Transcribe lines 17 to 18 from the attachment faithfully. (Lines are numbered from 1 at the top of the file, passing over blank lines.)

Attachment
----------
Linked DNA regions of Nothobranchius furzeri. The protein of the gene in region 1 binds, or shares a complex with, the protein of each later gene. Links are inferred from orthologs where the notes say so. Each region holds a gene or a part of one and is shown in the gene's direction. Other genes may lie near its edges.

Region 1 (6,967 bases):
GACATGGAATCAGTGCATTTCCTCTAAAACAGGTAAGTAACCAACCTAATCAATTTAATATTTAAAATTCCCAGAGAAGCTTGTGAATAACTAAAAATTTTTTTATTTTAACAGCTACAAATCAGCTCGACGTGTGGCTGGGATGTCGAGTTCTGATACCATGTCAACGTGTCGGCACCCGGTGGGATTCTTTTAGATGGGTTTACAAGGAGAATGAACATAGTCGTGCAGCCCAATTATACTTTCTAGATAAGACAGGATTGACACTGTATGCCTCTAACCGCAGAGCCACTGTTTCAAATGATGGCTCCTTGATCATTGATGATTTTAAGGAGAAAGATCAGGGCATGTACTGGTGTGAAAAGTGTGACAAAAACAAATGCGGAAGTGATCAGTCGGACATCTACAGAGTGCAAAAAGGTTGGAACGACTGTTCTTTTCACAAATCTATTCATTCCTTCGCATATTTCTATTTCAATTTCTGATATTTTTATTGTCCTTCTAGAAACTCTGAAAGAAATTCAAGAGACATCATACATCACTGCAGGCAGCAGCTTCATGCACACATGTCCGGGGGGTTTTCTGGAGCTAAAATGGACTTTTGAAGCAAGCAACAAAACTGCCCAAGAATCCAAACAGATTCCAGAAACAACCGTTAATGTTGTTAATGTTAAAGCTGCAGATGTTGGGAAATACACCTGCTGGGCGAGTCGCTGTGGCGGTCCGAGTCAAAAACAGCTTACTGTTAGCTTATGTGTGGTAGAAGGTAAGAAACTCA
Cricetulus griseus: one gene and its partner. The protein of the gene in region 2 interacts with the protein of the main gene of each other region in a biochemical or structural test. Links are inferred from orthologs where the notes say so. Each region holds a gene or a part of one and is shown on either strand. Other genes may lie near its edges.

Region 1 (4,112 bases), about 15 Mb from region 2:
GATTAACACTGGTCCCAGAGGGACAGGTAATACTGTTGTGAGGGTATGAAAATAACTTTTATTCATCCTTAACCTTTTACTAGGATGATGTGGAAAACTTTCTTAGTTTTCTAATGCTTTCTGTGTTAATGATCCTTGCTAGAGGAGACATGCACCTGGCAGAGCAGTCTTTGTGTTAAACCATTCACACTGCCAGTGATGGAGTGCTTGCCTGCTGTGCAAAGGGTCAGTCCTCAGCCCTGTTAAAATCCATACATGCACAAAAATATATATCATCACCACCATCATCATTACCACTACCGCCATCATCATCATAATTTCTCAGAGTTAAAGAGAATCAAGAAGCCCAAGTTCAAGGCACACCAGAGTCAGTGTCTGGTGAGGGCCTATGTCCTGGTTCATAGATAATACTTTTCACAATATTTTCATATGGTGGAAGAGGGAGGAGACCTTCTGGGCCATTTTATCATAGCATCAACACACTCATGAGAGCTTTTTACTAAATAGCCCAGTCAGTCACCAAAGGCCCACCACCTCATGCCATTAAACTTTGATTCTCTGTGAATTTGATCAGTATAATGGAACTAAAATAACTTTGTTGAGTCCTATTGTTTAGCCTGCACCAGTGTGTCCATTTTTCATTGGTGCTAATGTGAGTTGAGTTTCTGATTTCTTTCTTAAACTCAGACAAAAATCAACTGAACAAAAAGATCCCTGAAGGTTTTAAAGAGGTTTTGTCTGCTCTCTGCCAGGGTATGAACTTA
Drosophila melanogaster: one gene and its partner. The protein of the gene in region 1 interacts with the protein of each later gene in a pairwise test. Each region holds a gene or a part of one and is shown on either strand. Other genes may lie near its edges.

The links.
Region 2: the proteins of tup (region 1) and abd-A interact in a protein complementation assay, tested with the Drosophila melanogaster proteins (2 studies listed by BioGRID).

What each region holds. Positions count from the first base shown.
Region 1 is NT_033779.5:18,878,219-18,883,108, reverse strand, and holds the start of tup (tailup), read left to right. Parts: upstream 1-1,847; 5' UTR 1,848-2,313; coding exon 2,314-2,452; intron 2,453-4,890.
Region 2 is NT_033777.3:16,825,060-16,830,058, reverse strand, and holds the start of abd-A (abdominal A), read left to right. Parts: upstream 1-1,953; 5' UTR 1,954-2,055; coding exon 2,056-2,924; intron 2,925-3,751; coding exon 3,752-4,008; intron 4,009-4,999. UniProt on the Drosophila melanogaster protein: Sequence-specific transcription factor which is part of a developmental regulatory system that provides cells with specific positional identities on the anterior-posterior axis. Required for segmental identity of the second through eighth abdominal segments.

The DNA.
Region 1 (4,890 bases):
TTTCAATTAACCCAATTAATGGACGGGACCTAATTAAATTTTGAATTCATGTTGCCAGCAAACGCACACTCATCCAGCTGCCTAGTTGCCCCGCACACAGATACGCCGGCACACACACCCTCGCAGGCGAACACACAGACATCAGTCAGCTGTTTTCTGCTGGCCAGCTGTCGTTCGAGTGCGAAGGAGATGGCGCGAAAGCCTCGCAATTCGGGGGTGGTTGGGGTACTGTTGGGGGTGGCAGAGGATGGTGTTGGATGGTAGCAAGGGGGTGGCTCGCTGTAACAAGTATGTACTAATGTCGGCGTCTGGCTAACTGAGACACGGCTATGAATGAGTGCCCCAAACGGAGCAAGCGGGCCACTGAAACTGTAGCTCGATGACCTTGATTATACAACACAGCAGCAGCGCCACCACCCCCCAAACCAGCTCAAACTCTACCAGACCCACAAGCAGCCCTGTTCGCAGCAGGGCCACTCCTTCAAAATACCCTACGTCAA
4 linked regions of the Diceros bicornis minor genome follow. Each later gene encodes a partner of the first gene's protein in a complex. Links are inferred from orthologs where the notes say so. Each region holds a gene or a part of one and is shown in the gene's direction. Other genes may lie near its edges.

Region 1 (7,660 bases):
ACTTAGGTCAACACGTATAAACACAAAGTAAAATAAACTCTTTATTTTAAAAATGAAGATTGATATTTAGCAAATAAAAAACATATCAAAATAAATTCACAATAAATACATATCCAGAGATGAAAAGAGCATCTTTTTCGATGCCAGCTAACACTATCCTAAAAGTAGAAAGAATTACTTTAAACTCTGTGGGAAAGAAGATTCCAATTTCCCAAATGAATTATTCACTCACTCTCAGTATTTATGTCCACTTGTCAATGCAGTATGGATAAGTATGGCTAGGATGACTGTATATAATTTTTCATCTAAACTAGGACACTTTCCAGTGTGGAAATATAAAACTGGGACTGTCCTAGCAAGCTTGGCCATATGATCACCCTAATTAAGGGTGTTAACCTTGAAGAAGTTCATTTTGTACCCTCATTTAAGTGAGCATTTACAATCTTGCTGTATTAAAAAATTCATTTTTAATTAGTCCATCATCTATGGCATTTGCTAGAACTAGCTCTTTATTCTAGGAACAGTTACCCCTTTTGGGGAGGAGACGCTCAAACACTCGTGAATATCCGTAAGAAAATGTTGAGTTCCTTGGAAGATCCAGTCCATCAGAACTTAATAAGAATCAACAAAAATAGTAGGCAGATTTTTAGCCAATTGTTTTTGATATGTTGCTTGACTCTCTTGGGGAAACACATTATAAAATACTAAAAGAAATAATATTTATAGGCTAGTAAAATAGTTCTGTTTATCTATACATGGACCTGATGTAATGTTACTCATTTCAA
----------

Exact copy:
Region 1 (7,660 bases):
ACTTAGGTCAACACGTATAAACACAAAGTAAAATAAACTCTTTATTTTAAAAATGAAGATTGATATTTAGCAAATAAAAAACATATCAAAATAAATTCACAATAAATACATATCCAGAGATGAAAAGAGCATCTTTTTCGATGCCAGCTAACACTATCCTAAAAGTAGAAAGAATTACTTTAAACTCTGTGGGAAAGAAGATTCCAATTTCCCAAATGAATTATTCACTCACTCTCAGTATTTATGTCCACTTGTCAATGCAGTATGGATAAGTATGGCTAGGATGACTGTATATAATTTTTCATCTAAACTAGGACACTTTCCAGTGTGGAAATATAAAACTGGGACTGTCCTAGCAAGCTTGGCCATATGATCACCCTAATTAAGGGTGTTAACCTTGAAGAAGTTCATTTTGTACCCTCATTTAAGTGAGCATTTACAATCTTGCTGTATTAAAAAATTCATTTTTAATTAGTCCATCATCTATGGCATTTGCTAGAACTAGCTCTTTATTCTAGGAACAGTTACCCCTTTTGGGGAGGAGACGCTCAAACACTCGTGAATATCCGTAAGAAAATGTTGAGTTCCTTGGAAGATCCAGTCCATCAGAACTTAATAAGAATCAACAAAAATAGTAGGCAGATTTTTAGCCAATTGTTTTTGATATGTTGCTTGACTCTCTTGGGGAAACACATTATAAAATACTAAAAGAAATAATATTTATAGGCTAGTAAAATAGTTCTGTTTATCTATACATGGACCTGATGTAATGTTACTCATTTCAA